Fifty-six screens, all with the same constantly changing images, sweep along the side of Mixx, a techno-rap-and-writhe club with great professional dancers and a $20 cover. The poker room could easily be a production center at some cyber-strung TV studio, so many 50-inch plasma screens dominate its walls. Ditto for B-Bar, in mid-casino, where eight oversize TVs look down on the small oval bar, itself oozing electric blue from countertop video-poker machines.
Walk into the hotel elevators - ensconced in an overnight-guest lobby that comes to life with luscious abstract nudes, walls of big-button lights, and a drop-dead post-mod chandelier - and the first thing you see is a rear elevator wall with a TV set buried in it, looping a flick like Some Like It Hot. Once guests are settled in their comfy rooms, they are permitted to ignore the Nintendo game station, the TV, and the keyboard that calls up the Internet, and engage in consensual boredom. But in the public spaces, neurons must jump.
The Borgata has replaced the mirrors generally found in casinos, which make you feel insulated, with cyber signs and screens, which make you feel connected. Set in the Marina, the $1.1 billion effort even looks like the computer tower you have at your desk-top terminal. By the time you step onto the casino floor and realize that no everyday coins are acceptable in the slots - nothing, please, short of a five spot - you half-expect to cash out not with the exciting clatter of coins, but a silent cyber-coupon whose bar code encrypts the amount you've won. And that, in fact, is what pops from the machine.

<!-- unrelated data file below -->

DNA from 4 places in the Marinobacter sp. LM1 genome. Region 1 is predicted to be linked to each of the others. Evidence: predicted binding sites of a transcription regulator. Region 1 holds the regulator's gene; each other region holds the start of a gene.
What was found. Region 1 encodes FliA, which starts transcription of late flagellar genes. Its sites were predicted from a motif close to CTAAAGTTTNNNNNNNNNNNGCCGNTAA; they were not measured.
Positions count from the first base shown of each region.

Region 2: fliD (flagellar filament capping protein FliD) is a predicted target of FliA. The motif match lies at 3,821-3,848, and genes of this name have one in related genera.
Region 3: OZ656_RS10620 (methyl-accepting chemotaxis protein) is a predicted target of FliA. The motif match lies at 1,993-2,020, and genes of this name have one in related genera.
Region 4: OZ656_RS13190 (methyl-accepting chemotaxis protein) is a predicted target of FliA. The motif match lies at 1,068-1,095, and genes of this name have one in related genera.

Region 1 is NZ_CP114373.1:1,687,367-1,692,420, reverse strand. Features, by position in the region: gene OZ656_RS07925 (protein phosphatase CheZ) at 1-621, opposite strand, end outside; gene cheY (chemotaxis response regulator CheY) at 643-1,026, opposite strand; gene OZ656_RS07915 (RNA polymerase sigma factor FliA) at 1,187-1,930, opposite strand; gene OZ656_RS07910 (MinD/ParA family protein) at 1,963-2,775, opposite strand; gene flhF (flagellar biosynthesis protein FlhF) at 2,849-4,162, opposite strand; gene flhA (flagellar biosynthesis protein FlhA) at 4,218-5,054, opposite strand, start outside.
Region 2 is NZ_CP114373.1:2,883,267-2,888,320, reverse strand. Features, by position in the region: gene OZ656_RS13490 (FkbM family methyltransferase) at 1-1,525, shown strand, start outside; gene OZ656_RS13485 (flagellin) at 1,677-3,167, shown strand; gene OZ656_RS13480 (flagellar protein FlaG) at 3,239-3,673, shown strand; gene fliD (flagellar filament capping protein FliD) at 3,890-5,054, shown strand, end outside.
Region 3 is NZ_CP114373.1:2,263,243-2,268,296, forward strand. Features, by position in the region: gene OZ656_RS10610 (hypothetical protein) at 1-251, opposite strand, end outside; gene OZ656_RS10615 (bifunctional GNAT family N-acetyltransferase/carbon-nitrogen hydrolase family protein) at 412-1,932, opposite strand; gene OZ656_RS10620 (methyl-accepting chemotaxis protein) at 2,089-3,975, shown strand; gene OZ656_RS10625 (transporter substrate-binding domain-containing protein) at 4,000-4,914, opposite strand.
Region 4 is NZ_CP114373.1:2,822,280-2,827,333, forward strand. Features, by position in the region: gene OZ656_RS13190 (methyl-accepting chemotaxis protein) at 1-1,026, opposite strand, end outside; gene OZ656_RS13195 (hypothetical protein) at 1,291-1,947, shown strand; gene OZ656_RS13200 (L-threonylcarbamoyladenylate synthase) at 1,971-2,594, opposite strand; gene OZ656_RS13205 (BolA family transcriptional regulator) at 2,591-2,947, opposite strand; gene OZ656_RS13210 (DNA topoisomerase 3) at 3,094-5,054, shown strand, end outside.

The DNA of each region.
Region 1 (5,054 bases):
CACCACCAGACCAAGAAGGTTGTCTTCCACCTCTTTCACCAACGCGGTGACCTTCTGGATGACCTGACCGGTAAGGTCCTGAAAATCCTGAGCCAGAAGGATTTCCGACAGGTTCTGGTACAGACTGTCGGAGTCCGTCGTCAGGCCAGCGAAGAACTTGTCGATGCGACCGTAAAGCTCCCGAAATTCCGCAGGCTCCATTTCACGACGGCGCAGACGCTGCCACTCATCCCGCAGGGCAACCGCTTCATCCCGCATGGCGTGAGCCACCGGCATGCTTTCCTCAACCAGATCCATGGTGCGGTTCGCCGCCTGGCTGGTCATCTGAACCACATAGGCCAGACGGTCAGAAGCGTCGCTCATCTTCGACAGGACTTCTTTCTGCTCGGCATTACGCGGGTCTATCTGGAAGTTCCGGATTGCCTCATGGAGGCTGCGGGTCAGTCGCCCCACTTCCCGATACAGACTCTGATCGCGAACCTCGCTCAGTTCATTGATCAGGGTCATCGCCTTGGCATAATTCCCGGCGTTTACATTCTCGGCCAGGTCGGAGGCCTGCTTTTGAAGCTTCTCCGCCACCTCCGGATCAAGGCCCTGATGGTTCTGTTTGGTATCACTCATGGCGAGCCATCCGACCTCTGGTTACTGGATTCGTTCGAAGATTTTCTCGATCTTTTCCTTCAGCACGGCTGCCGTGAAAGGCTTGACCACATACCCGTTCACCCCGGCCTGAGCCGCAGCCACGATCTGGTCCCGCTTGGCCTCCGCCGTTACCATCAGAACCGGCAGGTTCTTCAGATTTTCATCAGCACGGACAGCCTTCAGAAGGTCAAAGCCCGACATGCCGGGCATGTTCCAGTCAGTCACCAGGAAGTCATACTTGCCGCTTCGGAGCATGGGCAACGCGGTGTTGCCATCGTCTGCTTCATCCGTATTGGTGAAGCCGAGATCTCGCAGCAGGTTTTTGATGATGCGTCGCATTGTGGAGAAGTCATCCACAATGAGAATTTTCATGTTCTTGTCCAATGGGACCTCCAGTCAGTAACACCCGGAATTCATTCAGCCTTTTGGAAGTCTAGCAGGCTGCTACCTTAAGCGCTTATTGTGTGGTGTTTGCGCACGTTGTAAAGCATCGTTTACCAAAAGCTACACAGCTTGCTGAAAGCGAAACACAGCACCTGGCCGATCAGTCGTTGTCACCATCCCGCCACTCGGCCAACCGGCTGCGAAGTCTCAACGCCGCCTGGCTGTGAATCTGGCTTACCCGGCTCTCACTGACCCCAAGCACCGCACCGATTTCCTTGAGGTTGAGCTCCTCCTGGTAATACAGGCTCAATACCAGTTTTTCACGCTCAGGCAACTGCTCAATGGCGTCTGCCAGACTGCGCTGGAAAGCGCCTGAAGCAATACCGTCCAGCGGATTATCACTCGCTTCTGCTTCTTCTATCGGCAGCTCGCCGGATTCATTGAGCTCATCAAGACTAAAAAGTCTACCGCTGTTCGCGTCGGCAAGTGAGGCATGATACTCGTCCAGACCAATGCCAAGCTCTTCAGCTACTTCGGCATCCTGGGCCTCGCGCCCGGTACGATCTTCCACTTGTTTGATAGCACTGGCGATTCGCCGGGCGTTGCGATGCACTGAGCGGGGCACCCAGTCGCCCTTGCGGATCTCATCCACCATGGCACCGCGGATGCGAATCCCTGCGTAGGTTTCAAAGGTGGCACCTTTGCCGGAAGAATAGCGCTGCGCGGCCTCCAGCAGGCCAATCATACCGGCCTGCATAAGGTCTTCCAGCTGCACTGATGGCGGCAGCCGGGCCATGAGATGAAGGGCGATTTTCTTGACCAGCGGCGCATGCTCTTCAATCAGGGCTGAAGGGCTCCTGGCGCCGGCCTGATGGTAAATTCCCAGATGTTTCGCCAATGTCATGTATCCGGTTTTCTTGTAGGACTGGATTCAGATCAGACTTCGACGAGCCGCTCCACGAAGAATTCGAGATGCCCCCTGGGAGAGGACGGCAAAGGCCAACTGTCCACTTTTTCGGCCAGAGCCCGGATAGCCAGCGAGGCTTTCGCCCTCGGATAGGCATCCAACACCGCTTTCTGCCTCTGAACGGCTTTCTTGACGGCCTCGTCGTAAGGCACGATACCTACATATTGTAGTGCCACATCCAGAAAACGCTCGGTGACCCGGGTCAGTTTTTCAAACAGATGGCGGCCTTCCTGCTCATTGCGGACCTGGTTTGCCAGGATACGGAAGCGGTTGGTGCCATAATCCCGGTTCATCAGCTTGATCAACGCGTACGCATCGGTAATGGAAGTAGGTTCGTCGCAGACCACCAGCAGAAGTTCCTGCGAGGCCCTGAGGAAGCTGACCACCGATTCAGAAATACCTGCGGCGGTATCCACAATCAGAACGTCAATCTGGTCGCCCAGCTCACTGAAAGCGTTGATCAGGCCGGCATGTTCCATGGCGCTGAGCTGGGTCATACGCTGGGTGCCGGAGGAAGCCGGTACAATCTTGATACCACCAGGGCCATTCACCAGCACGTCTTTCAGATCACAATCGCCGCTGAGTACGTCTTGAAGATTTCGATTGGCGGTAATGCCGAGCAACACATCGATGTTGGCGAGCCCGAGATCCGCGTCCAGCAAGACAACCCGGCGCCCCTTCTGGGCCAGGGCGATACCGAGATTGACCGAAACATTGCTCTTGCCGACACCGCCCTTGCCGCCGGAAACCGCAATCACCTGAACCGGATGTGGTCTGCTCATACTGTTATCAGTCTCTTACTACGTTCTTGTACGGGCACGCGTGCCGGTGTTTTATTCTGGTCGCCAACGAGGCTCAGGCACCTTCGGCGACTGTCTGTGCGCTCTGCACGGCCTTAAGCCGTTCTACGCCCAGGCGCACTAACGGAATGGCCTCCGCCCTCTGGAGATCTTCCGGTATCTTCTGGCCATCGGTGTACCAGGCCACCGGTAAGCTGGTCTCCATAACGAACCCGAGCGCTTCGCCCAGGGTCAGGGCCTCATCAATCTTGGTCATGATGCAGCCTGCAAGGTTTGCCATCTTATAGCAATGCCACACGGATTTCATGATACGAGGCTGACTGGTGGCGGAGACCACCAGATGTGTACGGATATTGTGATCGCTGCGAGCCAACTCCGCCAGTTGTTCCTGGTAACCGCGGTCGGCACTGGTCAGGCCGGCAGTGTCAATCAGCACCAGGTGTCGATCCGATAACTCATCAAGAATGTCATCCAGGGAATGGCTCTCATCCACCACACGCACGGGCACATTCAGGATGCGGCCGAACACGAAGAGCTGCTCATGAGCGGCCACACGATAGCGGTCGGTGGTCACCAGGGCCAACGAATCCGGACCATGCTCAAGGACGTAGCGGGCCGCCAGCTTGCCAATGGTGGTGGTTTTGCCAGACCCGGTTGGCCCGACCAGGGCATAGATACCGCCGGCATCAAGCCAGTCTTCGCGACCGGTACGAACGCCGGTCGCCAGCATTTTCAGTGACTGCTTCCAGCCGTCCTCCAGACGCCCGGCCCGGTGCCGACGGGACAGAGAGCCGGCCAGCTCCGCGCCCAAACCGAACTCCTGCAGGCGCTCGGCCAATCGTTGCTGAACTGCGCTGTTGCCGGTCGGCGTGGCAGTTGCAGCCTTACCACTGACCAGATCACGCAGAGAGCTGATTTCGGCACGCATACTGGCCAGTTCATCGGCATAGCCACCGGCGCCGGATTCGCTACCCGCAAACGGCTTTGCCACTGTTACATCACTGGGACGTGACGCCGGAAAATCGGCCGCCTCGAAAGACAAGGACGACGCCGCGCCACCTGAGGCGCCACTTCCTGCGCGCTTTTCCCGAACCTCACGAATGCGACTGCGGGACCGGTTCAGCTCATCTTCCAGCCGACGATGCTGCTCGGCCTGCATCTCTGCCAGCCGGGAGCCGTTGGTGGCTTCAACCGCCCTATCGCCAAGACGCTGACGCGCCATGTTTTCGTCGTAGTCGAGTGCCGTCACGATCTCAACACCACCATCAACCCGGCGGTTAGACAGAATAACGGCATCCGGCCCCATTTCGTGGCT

The bars, loud and happy, also have an electronic bent. The Gypsy Bar - the best of them and a great drinking spot anywhere - announces itself with its logo swirling in lights on the hallway floor. Outside, 56 brands of tequila sit in bottles arranged like museum antiques. Inside, 181 bottles of liquor are backlit in exploding sunlight-gold, and people sit in plush chairs or along black-granite counters, and move their bods to live music from around the world. One of the house-specialty drinks, the large Gypsy Mojito, is an $8 lime-mint-sugarcane-rum-soda blend that tastes as fresh as spring water and kicks you only after it's down.